5 retro tech gadgets that won the Digit Zero1 Award over 20 years ago

It’s no exaggeration to say that technological advances have accelerated over the past two decades. Evidence of this can be seen throughout the Digit Zero1 Awards initiative, which began in 2001. This was a time when online streaming music was not popular. Because it doesn’t exist, you had to buy a CD to play it in your PC’s CD-ROM drive. State-of-the-art digital cameras still have single-digit megapixel counts, and PCs selling for close to ₹100,000 pale in comparison to the performance of today’s ₹10,000 Android smartphones.

Also Read: Zero1 Awards Special: Best Smartphones of the Last 10 Years

These products can only be found in antique electronics stores if you are lucky. On this nostalgic trip down memory lane, check out these retro-tech products that won Digit Zero1 Awards for best performance at the turn of the millennium.

Sony DSC-P1 (point and shoot digital camera)

More than 20 years ago, in 2001, 6 MP cameras offered the best image quality, but they were also expensive, writes Digit’s test center. Not only did the Sony DSC-P1 offer pixel-perfect reproduction in an easy-to-use package, it also had the ability to shoot up to one minute of video along with audio recording. This was a big deal at the time.

With excellent optical and imaging capabilities despite its extremely small form factor, the Sony DSC-P1 packs a lot of features into a small package, making it ideal for discerning photographers who require camera portability and performance. This makes it a very good choice for users.

ASUS CD-S500/G (CD-ROM drive)

According to Digit Archives, in 2001, CD-ROM drives reached an incredible 56 times faster speeds, resulting in transfer speeds of up to 8.4 MBps. Like floppy disks of old, CD-ROM drives were the de facto standard for CD-based storage back in 2001.

The ASUS CD-S500/G 50x drive performs at such a commendable level that it proves faster than some of the 56x drives tested for years at Digit’s test center over 20 years ago. did. With very good sequential data transfer speeds and excellent access times, this drive would prove very suitable for applications where large amounts of sequential data are read, said his Digit reviewer at the time. is writing. At the time, it was hard to imagine a world without disk-based media. Can you imagine trying to find a new consumer PC with a CD-ROM drive?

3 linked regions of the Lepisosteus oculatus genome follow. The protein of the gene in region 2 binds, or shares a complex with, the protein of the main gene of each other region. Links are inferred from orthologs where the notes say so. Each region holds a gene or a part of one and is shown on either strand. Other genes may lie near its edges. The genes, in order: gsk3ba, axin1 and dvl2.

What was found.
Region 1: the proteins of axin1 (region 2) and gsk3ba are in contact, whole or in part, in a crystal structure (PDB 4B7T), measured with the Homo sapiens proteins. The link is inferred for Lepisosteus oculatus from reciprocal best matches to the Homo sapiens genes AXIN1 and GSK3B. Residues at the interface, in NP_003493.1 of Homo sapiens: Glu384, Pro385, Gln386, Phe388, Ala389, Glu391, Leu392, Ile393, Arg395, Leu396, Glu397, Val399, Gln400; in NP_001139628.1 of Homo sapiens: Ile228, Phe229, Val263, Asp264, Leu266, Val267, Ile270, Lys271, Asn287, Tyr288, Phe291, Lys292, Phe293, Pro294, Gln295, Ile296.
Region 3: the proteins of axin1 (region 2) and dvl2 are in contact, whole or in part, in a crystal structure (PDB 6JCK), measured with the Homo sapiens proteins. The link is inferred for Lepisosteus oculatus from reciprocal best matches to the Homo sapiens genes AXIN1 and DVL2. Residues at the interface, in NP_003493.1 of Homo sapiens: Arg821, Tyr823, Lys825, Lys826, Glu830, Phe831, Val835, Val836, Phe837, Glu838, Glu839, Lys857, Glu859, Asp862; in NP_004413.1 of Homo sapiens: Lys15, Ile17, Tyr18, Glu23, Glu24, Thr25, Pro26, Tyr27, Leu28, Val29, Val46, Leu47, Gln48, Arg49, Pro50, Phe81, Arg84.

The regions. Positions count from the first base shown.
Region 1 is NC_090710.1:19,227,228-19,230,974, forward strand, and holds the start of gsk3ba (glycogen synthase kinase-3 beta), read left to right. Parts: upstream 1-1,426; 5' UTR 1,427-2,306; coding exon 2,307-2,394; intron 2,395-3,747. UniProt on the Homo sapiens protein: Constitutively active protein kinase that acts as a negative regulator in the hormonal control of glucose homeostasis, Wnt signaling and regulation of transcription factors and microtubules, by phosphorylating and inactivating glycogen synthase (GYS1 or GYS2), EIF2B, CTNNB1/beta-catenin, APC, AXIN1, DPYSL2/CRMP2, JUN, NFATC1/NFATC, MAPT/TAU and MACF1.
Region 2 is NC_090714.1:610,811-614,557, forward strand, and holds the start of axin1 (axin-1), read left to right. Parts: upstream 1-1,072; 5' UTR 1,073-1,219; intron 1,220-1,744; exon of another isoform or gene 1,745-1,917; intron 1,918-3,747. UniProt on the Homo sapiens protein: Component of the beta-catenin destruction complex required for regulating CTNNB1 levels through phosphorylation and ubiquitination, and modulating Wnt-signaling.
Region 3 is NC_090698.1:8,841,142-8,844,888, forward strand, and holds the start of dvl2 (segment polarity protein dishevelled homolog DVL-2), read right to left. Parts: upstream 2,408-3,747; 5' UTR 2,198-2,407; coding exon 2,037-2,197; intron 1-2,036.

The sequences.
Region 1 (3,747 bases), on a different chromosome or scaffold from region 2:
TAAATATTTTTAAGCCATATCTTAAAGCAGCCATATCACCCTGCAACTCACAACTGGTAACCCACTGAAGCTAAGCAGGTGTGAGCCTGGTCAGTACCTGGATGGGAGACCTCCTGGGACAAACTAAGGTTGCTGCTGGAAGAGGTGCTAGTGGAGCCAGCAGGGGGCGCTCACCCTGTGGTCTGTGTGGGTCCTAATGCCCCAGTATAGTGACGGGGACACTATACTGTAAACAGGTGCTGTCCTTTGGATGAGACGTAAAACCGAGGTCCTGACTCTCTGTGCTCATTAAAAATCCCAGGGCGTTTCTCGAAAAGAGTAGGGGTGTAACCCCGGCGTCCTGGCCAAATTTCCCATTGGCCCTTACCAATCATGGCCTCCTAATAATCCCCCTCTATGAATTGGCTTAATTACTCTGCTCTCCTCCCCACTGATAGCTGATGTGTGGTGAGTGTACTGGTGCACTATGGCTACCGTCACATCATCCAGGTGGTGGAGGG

Dell Dimensity 8100 (Desktop PC)

From faster and more feature-rich processors to ultra-fast graphics subsystems and extremely powerful speakers, desktop computers have completely evolved in functionality and processing power. Digit’s Test Center has written about desktop PCs dating back to 2001. The most advanced PC at the time? 17-inch monitor, 64 MB graphics card, DVD drive, surround sound speaker system – can you believe it?!

According to the Digit Test Center, there was no match for the circa 2001 Dell Dimension 8100 when it came to pure processing power in the processor or graphics subsystem. With a 1.5 GHz Pentium 4 processor, GeForce3 graphics accelerator, DVD, and high-end Turtle Beach multichannel sound card, the Dell machine was the epitome of a powerful desktop PC. This is a valuable work that won the Zero1 Award over 20 years ago.

Viewsonic E53 (CRT monitor)

With technology constantly evolving in terms of resolution and refresh rates, top-end 15-inch monitors in 2001 could even reach resolutions of up to 1280 x 1024. This would have been unthinkable in the past, writes Digit’s test center reviewer. When building a low-cost PC, we said at the time, “You can’t beat a 15-inch monitor.”

Specifically, we found a monitor called the Viewsonic E53 to be a great value option for users who want a 15-inch monitor but also want the characteristics of a 17-inch monitor. This was one of his few 15-inch monitors that supported a resolution of 1280 x 1024, something only found on larger monitors at the time. This monitor has very good display characteristics and in 2001 he won the top honor in the display category at the Digit Zero1 Awards.

Creative Nomad II MG (MP3 player)

Around 2001, early MP3 players based on flash memory were not only expensive but didn’t have the space to store large numbers of songs. Memory has become cheaper, and new ways to play MP3 songs have been devised. As the footprint of larger storage capacities continues to shrink, users can now expect gigabytes of song data that fit in their pockets, with added support for standards like MP3Pro and Ogg Vorbis.

This is where the Nomad II MG shines, providing a sleek and sophisticated power accessory for those who are happy with a small, feature-packed package that fits their style. It offered excellent build quality, a good interface, good audio transfer speeds, support for WMA format, and a very practical software bundle that made it stand out from the pack of other MP3 players in 2001.

Which categories of products will be vintage antiques in another 20 years? Let us know in the comments below. Also, stay tuned for the latest information on Zero1 Awards 2023. Stay tuned to for updates on Digit’s Product of the Year Awards.

Also read: Digit Zero1 Awards 2023 and Best Buys 2023 Announcement

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